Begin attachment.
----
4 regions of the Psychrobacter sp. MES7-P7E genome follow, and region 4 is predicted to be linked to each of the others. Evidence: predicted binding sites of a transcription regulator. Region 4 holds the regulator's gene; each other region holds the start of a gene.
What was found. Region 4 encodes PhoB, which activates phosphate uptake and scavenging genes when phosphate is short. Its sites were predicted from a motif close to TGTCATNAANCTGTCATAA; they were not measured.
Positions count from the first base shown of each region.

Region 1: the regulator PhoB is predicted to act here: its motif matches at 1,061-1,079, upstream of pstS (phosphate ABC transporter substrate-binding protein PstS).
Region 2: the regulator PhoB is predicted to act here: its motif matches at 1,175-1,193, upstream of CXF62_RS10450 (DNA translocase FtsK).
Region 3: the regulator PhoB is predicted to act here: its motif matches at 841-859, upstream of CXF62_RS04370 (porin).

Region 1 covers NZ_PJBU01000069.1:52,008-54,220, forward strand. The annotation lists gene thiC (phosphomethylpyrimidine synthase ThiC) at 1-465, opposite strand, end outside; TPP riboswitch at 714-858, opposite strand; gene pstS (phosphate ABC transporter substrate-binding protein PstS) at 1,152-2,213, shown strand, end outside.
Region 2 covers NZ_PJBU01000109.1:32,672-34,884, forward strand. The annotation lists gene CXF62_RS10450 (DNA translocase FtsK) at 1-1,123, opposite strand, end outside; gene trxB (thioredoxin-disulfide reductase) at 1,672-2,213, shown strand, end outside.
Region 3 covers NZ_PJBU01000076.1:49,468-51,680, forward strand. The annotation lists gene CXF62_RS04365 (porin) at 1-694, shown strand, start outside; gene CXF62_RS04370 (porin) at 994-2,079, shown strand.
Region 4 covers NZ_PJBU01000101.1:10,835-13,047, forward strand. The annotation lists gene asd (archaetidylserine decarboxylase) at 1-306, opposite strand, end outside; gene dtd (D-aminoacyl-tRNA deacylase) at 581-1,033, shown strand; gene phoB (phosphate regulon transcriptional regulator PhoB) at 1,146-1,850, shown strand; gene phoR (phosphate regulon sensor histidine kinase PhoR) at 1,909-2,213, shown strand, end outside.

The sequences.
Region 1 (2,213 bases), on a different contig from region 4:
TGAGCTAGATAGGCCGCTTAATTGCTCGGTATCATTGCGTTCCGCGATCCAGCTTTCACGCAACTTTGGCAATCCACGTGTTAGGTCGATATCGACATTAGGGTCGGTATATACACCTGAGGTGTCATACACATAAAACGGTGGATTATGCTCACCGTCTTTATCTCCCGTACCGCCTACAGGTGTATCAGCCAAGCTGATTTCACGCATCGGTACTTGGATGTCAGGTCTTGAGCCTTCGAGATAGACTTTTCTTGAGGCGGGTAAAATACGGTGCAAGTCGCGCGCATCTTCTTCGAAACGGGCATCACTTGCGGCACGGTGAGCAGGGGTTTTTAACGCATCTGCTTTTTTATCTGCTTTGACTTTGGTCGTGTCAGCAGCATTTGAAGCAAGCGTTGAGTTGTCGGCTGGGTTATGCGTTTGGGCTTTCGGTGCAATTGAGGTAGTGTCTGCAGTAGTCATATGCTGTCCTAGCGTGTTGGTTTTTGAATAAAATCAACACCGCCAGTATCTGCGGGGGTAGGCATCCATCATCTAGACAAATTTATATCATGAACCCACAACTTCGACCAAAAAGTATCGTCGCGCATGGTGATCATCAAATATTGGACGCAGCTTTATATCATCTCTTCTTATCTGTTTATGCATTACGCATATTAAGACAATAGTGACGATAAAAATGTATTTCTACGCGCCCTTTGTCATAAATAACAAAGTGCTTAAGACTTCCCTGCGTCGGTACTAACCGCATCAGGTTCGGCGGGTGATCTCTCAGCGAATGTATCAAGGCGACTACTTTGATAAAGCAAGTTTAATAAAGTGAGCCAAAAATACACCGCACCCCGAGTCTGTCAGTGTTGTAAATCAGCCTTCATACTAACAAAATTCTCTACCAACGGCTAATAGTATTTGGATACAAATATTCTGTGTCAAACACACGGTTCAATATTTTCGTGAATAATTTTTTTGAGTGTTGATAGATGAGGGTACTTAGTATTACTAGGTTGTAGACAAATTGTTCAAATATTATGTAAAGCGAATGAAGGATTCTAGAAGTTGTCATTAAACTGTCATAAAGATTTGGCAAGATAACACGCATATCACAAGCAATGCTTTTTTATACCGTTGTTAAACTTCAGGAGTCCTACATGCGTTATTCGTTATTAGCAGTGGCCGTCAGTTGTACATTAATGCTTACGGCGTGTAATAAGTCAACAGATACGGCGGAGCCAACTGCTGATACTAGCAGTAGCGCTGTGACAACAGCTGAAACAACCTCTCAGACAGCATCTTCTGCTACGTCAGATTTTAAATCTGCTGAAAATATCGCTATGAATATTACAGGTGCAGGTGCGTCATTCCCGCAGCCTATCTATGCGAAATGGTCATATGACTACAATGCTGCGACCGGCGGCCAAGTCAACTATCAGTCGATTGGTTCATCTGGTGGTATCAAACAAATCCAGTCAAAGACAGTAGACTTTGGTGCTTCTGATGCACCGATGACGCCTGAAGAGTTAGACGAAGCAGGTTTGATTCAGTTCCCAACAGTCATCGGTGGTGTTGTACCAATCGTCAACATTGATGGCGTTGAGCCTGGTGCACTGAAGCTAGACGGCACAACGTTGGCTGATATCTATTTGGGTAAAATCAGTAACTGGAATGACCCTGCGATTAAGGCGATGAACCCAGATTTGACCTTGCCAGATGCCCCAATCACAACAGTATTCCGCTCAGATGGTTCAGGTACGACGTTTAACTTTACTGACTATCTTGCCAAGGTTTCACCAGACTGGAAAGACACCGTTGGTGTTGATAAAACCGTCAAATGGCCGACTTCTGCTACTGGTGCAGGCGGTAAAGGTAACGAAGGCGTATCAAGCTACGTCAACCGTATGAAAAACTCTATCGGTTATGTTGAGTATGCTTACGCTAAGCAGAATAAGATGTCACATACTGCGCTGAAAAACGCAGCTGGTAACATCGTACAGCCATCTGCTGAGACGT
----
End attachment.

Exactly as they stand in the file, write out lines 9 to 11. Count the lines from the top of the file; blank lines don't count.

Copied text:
Region 3 covers NZ_PJBU01000076.1:49,468-51,680, forward strand. The annotation lists gene CXF62_RS04365 (porin) at 1-694, shown strand, start outside; gene CXF62_RS04370 (porin) at 994-2,079, shown strand.
Region 4 covers NZ_PJBU01000101.1:10,835-13,047, forward strand. The annotation lists gene asd (archaetidylserine decarboxylase) at 1-306, opposite strand, end outside; gene dtd (D-aminoacyl-tRNA deacylase) at 581-1,033, shown strand; gene phoB (phosphate regulon transcriptional regulator PhoB) at 1,146-1,850, shown strand; gene phoR (phosphate regulon sensor histidine kinase PhoR) at 1,909-2,213, shown strand, end outside.

The sequences.